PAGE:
Q It Up: This Q It Up question is for those of you who write commercials! How do you make your scripts “creative”? What resources do you use to generate creative copy? Do you have an idea bank? Do you use online services of any kind? Do you have brainstorming sessions? Perhaps you just take a walk outside or listen to a sound effects CD. Tell us how you inject creativity into your commercial scripts.
Andrew Frame <andrew[at]bafsoundworks.com>, BAFSoundWorks, Lehigh Acres, Florida: I draw from my life. I have had rather intelligent people around me for most of my life, and those that weren’t smart were sarcastic. Some, were both. Often, copy is based on - if not quoted verbatim - from an actual conversation that I have had with someone, or have been privy to.
My idea bank is my own library of copy and concepts from the past 30 years. I also can tap a robust producers’ network, and my bride is perhaps one of the most brilliant concept people I know.
Plus, I encourage my customers and their salespeople to provide input. Some of the best stuff has come from them since they don’t have to be “creative” ten times a day.
And finally, there’s the shower. An amazing amount of material has been thought up and worked out the day it’s due during the morning constitutional.
Jay Rose < jay[at]dplay.com>, Clio- & Emmy-winning Sound Design, www.dplay.com: You just stare at the blank screen until drops of blood come out of your
-- Generally attributed to Gene Fowler (1890 - 1960), slightly updated.
John Pellegrini <pellegrinijohn[at]gmail.com>: I’ve had numerous debates with colleagues about this subject, and I’ve written a lot about it too. Over the years I’ve developed a philosophy about ‘commercial creative’.
You can have a really funny script full of original product tie-in ideas... matched with a beautifully written jingle that’s worthy of being a hit song... and still have absolutely no response.
Therefore, if you don’t mind my being skeptical, I believe that the concept of ‘commercial creative’ should be changed to ‘commercial development’. The ONLY reason a client advertises is to increase sales. And the only reason we create a commercial is to facilitate those sales for the client as best we can.
Now that doesn’t mean you can’t do a creative theater-of-the-mind piece for a particular commercial. But ONLY if the creative approach emphasizes the client’s product or service correctly to inspire the audience to actually commit to buying it. Or making a reservation or appointment, or whatever the client wants the listener to do.
If the commercial concept fails to do that, then I don’t care how ‘funny’ or ‘brilliant’ it is, it’s a failure. Use whatever type of commercial works, and stick with it.
My view is, save the “creative” for the station imaging/promos, and make your commercials SELL instead. That’s how you keep clients happy, and keep the clients buying your station. Unless your station owners want to go out of business instead... and with some corporate owners these days, I’m really not sure if that isn’t the case.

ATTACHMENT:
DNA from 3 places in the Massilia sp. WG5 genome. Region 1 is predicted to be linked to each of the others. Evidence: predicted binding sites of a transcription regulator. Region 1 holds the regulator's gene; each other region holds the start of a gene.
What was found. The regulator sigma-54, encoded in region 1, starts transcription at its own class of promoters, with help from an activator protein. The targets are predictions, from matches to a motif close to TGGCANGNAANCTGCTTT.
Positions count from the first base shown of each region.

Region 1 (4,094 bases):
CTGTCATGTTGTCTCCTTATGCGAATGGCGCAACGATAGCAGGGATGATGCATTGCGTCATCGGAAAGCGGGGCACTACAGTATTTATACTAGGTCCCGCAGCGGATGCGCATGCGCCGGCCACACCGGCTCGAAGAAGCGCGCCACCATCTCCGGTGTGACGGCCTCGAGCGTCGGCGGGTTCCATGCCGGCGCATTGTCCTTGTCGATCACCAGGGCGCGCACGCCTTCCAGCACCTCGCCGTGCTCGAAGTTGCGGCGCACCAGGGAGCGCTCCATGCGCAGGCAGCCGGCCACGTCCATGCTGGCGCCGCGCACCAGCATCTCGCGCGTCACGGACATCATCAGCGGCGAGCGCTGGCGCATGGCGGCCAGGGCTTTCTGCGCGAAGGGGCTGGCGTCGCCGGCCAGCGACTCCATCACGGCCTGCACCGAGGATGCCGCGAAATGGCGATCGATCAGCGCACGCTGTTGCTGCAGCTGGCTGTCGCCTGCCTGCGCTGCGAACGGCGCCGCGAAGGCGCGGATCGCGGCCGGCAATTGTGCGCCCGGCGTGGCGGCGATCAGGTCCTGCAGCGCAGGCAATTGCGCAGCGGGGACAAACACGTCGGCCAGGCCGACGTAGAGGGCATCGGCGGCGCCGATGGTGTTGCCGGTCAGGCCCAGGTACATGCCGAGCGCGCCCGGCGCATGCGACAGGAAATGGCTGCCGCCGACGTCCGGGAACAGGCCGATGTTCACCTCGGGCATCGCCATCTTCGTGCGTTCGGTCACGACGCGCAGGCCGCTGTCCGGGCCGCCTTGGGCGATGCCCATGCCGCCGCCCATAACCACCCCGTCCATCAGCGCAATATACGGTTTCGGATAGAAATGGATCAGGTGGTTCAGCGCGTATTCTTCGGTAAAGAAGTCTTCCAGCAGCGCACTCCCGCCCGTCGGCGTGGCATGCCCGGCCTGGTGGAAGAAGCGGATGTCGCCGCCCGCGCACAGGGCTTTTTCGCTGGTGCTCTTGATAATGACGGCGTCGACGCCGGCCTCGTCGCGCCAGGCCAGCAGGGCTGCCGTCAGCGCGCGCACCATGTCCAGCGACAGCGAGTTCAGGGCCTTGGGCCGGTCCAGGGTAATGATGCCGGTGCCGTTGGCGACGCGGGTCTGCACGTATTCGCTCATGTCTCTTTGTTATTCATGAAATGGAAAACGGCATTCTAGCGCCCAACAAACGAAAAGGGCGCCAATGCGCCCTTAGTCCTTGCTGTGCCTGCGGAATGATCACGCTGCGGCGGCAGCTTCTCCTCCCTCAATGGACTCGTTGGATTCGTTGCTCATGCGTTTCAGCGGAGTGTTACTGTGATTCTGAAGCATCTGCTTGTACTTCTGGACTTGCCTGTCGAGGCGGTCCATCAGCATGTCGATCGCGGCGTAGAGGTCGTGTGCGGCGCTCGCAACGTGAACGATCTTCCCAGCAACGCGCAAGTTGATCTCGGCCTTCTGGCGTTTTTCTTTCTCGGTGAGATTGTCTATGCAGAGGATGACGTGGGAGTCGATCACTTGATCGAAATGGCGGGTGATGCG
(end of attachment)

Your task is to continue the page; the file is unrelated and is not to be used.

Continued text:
Kelly Thompson <kellyt[at]laradiogroup.com> LA Radio Group: How do you make your scripts “creative”? How many times have you been handed copy info and told to “just work your magic”? The worst thing you can do is TRY to be creative. All that seems to accomplish is a serious case of writer’s block. The last thing you want is for your copy to sound forced and fake. The key is to just allow your mind to wander and the inspiration to take hold.
What resources do you use to generate creative copy? I started writing commercials pre-internet. Early on, I put together an idea binder full of images, quotes and anecdotes. It’s changed a lot over the years and I’ve added sections specific to the different seasons. Christmas is especially challenging, so it’s great if you can find a different way to present a holiday greeting that is tailored to each of your clients so they don’t get lost in the crowd.
The bargain bin at Chapters was a treasure trove of the odd and unusual. I picked up books like “Casanova’s Parrot - tales of famous people and their pets”, “The True Saint Nicolas”, “Eccentric Lives and Peculiar Notions”, and “Why Do We Say It?”. I have also been known to reference the “Guinness Book of World Records”. It saved my bacon during rodeo season one year, especially when I learned many of the records were set here in Central Alberta.
I invested the time to watch every Superbowl ad ever aired. I made notes on which worked and which didn’t. How many of the products advertised are still around? How has their marketing strategy changed, or has it remained consistent? If they were to air that ad today, would it still work? You would be surprised how many well-produced commercials fell short because I had no idea what the product was or how to get more information. If a copywriter can’t figure it out, Joe Consumer doesn’t stand a chance. Proof that a multi-million dollar budget doesn’t mean success and that excessive “creativity” isn’t always a good thing.